Amidst the detritus of its titular era—all the Super Nintendo controllers clicking apathetically through Tony Hawk combos, the Ren & Stimpy tee-shirts, the JNCO jeans, the CDs and discmen and A Tribe Called Quest (which played in the theater before the movie started) and The Source magazine and Blockbuster runs for My Cousin Vinny—mid90s can’t quite figure out why it’s doing what it’s doing. What it’s doing is taking place in the mid-1990s, and writer-director Jonah Hill admirably recreates what was obviously a formative moment in his life. He captures being that age (13) then, basing his first film on his adolescence with an immaculate attention to detail and an impeccable recall for the visceral inscrutability of being so full of ignorance and optimism and unexpected, sleeping balls of screaming, pathetic rage. Why then though; why not now? Especially when whatever lean story Hill’s squeezing out of his scenario sags under any scrutiny looking to get past all that nostalgia.
We stick close to Stevie (Sunny Suljic), a slight teen living in L.A. with his horrible, apoplectic older brother (Lucas Hedges) and his lonely mother (Katherine Waterston) witnessing the only two constant people in her life push her from theirs. At least, that’s how it seems through Stevie’s eyes, Hill a natural observer, intuitive with the camera as he follows the budding skateboarder into a friendship with the local kids who hang out at a skate shop seemingly unsupervised by adults, instead run and staffed by 18-year-old Ray (Na-kel Smith), on his way to a pro career and by far the coolest kid Stevie’s ever met. Ray’s cohort entails best friend Fuckshit (Olan Prenatt), a heavy-lidded near-dropout with a mop and heart of gold, plus videographer Fourth Grade (Ryder McLaughlin) and token kid without a nickname (Gio Galicia), who, as fellow young one, inevitably develops a shallow rivalry with Stevie (nicknamed Sunburn for reacting to the question of “Do black people sunburn?” with, inexplicably, “What are black people?”). A few montages accompanied by vaguely related retro radio songs pass, and soon Stevie’s getting drunk, smoking weed, having his first sexual experience and, most importantly of all, getting incrementally better at skating.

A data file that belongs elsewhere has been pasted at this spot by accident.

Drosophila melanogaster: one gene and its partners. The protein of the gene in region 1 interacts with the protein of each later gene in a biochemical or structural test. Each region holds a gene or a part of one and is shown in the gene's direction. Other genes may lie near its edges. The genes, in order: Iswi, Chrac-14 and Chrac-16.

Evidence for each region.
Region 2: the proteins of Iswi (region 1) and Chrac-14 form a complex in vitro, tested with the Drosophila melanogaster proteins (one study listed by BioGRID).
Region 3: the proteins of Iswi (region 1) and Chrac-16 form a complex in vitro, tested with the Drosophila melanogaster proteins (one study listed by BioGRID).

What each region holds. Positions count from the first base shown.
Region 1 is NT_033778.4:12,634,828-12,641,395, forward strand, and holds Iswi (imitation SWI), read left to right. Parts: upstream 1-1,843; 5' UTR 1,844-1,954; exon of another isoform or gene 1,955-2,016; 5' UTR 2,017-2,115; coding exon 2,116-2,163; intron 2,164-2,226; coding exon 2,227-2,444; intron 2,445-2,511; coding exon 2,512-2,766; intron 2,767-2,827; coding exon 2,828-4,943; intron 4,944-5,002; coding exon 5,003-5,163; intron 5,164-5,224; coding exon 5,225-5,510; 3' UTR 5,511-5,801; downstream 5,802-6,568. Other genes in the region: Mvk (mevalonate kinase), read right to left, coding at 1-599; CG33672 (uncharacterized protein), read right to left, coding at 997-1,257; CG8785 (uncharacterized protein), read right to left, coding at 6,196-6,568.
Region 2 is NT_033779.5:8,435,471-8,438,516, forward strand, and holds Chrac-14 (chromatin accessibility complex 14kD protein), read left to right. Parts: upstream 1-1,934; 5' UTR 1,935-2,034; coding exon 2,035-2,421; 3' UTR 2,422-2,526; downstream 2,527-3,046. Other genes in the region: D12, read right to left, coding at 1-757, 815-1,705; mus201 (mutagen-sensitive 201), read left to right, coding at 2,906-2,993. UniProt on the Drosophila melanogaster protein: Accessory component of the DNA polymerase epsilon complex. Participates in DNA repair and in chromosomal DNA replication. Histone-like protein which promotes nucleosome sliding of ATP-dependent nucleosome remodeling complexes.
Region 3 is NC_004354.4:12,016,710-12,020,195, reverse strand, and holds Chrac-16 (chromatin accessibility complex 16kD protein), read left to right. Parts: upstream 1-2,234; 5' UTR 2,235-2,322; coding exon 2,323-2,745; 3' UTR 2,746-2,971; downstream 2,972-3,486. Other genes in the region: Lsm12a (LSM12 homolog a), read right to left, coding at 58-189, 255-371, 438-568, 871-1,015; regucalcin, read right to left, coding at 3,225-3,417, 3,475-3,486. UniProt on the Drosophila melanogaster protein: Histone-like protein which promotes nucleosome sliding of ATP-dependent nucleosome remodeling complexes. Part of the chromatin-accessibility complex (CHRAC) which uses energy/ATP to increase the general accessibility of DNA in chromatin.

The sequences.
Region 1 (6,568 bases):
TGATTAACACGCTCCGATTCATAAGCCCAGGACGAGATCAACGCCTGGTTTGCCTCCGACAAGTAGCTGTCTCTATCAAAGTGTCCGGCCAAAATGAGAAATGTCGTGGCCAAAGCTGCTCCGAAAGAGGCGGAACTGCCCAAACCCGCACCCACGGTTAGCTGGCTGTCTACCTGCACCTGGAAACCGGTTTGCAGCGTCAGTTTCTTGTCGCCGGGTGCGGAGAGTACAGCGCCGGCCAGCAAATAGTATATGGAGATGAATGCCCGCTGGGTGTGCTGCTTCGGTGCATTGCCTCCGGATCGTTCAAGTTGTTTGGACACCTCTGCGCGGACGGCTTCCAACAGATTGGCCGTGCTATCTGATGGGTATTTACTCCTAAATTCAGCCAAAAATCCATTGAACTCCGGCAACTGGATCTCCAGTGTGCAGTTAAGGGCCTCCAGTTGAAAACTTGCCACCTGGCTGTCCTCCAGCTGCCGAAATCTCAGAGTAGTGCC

The language the kids speak is blunt and dumb, but suffused with a lot of genuine love for each other, for spending the best days of their lives doing mostly nothing together. Every scrap and hiccup of dialogue Hill crafts with a lot of obvious, beautiful care, the bond he fosters between them all the more believable this being everyone’s first acting role but Suljic’s. Dick and shit jokes abound, the occasionally dropped “fag” pretty starkly a relic of the so-called mid-’90s—sometimes relished like it’s a privilege of setting the movie then—but the back-and-forth between the main five never registers as anything less than honest and earned, all no doubt due to Hill’s talent shepherding a small production like this. Clear chops abound.
Where mid90s loses its charm is in some of Hill’s unforgivable, sentimental plot maneuverings. The worst offender is his nonsensical conclusion, which forces every shred of conflict in this already mostly even-keeled film to a solid resolution, overlooking how Fuckshit would definitely be in jail. Seriously, how does he not go to jail? Even the film’s shortchanging of Hedges, America’s #1 Sad Boy of the moment, makes sense were we to insist that Stevie doesn’t actually know much of anything about his brother, and Hill wants to keep us squarely in Stevie’s head. Hedges’ flailing young adult his little brother only understands in weird outbursts and thudding violence.
Still, where Hill’s characters fill every frame with warmth and empathy, the world they inhabit is as contrived as a memory one trusts too much. This is more Hill’s world than it’s ours, even if he does a magnificent job trying to offer us a way in. He just doesn’t give us much of a reason to remember it as fondly as he does.
Starring: Sunny Suljik, Katherine Waterston, Lucas Hedges, Na-kel Smith, Olan Prenatt, Gio Galicia, Ryder McLaughlin
Release Date: October 19, 2018 (select cities); October 26, 2018 (wide)
Dom Sinacola is Associate Movies Editor at Paste and a Portland-based writer. You can follow him on Twitter.